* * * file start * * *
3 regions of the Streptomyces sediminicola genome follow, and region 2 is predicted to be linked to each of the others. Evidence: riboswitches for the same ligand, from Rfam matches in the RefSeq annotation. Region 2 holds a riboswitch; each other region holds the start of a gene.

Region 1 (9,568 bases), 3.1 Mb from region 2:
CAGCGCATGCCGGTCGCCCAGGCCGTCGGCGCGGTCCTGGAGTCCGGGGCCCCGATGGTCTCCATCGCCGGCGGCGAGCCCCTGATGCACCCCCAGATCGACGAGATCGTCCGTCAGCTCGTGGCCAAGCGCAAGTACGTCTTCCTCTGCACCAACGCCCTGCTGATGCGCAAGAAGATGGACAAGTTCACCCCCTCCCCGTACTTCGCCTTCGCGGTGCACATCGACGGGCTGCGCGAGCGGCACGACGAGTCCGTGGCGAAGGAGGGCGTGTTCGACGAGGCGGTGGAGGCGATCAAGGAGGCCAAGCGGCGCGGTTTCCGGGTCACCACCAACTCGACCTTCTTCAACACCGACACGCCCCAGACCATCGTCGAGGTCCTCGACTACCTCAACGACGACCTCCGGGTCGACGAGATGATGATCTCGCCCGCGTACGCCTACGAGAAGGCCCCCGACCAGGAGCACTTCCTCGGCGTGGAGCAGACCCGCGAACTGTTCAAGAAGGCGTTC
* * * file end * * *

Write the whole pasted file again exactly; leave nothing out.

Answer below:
3 regions of the Streptomyces sediminicola genome follow, and region 2 is predicted to be linked to each of the others. Evidence: riboswitches for the same ligand, from Rfam matches in the RefSeq annotation. Region 2 holds a riboswitch; each other region holds the start of a gene.

Region 1 (9,568 bases), 3.1 Mb from region 2:
CAGCGCATGCCGGTCGCCCAGGCCGTCGGCGCGGTCCTGGAGTCCGGGGCCCCGATGGTCTCCATCGCCGGCGGCGAGCCCCTGATGCACCCCCAGATCGACGAGATCGTCCGTCAGCTCGTGGCCAAGCGCAAGTACGTCTTCCTCTGCACCAACGCCCTGCTGATGCGCAAGAAGATGGACAAGTTCACCCCCTCCCCGTACTTCGCCTTCGCGGTGCACATCGACGGGCTGCGCGAGCGGCACGACGAGTCCGTGGCGAAGGAGGGCGTGTTCGACGAGGCGGTGGAGGCGATCAAGGAGGCCAAGCGGCGCGGTTTCCGGGTCACCACCAACTCGACCTTCTTCAACACCGACACGCCCCAGACCATCGTCGAGGTCCTCGACTACCTCAACGACGACCTCCGGGTCGACGAGATGATGATCTCGCCCGCGTACGCCTACGAGAAGGCCCCCGACCAGGAGCACTTCCTCGGCGTGGAGCAGACCCGCGAACTGTTCAAGAAGGCGTTC